United States of America, Plaintiff-appellee, Cross-appellant, v. Besim Zendeli, Defendant-appellant, Cross-appellee, 195 F.3d 314 (7th Cir. 1999)

Annotate this Case
US Court of Appeals for the Seventh Circuit - 195 F.3d 314 (7th Cir. 1999)

Decided October 22, 1999


Appeal from the United States District Court for the Central District of Illinois. No. 97-10040-03--Joe Billy McDade, Chief Judge.

Before HARLINGTON WOOD, JR., RIPPLE, and KANNE, Circuit Judges.

HARLINGTON WOOD, JR., Circuit Judge.


On June 17, 1999, this court issued its first opinion1  in this case. The principal issue considered was the great disproportionality of the sentence imposed on the defendant compared to the sentences imposed on his two co-conspirators. The district judge, in imposing Zendeli's sentence, called attention to the great sentence disproportionality which he wanted to avoid. He aptly called the sentences "out of whack." The district judge, therefore, declined to impose the sentence of seventeen years on Zendeli. Although he recognized the greater sentence might be required by statute, he nevertheless imposed a total sentence of only ten years for all counts.

On appeal this court saw no recourse except to reverse and remand for the imposition of a new sentence without the district court's equitable reduction even under these disparate circumstances. On appeal the government conceded that the sentencing it had sought was "harsh." We asked the government to reexamine any helpful options it might still have in the exercise of its prosecutorial discretion. What we had in mind was the possible voluntary dismissal of some count or counts or the dismissal of the appeal allowing the district judge's sentence to stand. Count 4 charged Zendeli, not his co-conspirators, with a violation of 18 U.S.C. § 844(h), namely, the use of fire to commit another federal felony, in this case mail fraud in violation of 18 U.S.C. § 1341. A violation of that additional charge required the imposition of a consecutive ten-year imprisonment term. We had reduced Zendeli's sentence on a different count by two years which the government has not questioned. We saw no further relief available under the statutes, which only Congress could amend. Zendeli, 180 F.3d at 886. Judge Ripple wrote separately. Id. at 887.

After the original opinion was issued, the defendant petitioned for an appeal conference pursuant to Fed. R. App. P. 33, to which the government voluntarily agreed. On July 29, 1999, this court issued an order approving the proposed mutual efforts of the parties in attempting to find a more equitable sentence. This court was subsequently advised, however, by both parties that settlement efforts had failed. The government explained that "seeking to be fair and creative" it had offered the extraordinary post- conviction dismissal of Counts 1 and 2, provided the defendant would forego any further review. That government offer would have reduced the defendant's sentence from fifteen years under our original opinion to twelve years. This court considers the government's offer to be fair and reasonable and in keeping with what this court envisioned as a possibility. The government's proposal, however, was rejected by the defendant.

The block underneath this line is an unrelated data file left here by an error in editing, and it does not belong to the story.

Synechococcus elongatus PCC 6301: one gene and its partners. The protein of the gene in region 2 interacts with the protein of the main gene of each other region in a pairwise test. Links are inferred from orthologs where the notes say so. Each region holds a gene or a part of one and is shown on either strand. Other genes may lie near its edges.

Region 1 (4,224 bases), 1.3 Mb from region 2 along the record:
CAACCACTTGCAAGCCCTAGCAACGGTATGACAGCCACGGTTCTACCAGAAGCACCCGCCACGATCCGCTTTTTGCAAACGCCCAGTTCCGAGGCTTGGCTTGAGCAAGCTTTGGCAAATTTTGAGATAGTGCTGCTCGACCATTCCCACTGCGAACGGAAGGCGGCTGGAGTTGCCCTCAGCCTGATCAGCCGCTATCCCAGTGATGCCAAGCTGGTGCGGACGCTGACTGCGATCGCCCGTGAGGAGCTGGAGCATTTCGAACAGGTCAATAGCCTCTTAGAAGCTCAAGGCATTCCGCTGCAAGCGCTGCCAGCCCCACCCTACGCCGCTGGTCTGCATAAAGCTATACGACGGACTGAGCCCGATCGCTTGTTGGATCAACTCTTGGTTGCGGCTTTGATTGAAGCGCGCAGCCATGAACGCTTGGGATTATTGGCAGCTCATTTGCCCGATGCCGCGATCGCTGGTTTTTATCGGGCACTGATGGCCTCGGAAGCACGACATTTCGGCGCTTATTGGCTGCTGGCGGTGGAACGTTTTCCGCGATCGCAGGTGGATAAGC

The fairness of a sentence is not determined by whether the defendant is satisfied or not. In this instance, the defendant was not and chose to reject the government's offer. We, therefore, have no alternative but to confirm the original opinion reversing in part and remanding for imposition of the sentence in accordance with that first opinion.

The defendant has seen fit for some reason to sacrifice a reduction in his sentence of approximately three years. Congress establishes the range of punishment. We do not. It is the disparity between the sentences that this court regrets, not merely the length of the defendant's individual sentence. Furthermore, we cannot balance the sentences by raising the sentences of his co-conspirators.

Any further remedy the defendant believes he may have cannot be viewed as hopeful for him. Nevertheless, we will assume that the government, unless it promptly notifies this court otherwise, would renew its offer on the same terms as originally specified. We now give the defendant an additional ten days from the date of this opinion to reconsider his rejection and to notify this court of the result of his reconsideration.

The defendant's motion to strike the government's response regarding the appeal conference efforts is hereby denied. The defendant's alternative additional response is found to be without merit.

On consideration of the defendant's petition for rehearing and petition for rehearing en banc, no judge in active service has requested a vote thereon and all judges on the original panel have voted to deny a rehearing.

Accordingly, it is ordered that the aforesaid petition for rehearing and petition for rehearing en banc are hereby denied.

The mandate shall not issue until further order of this court.

 1

United States v. Zendeli, 180 F.3d 879 (7th Cir. 1999).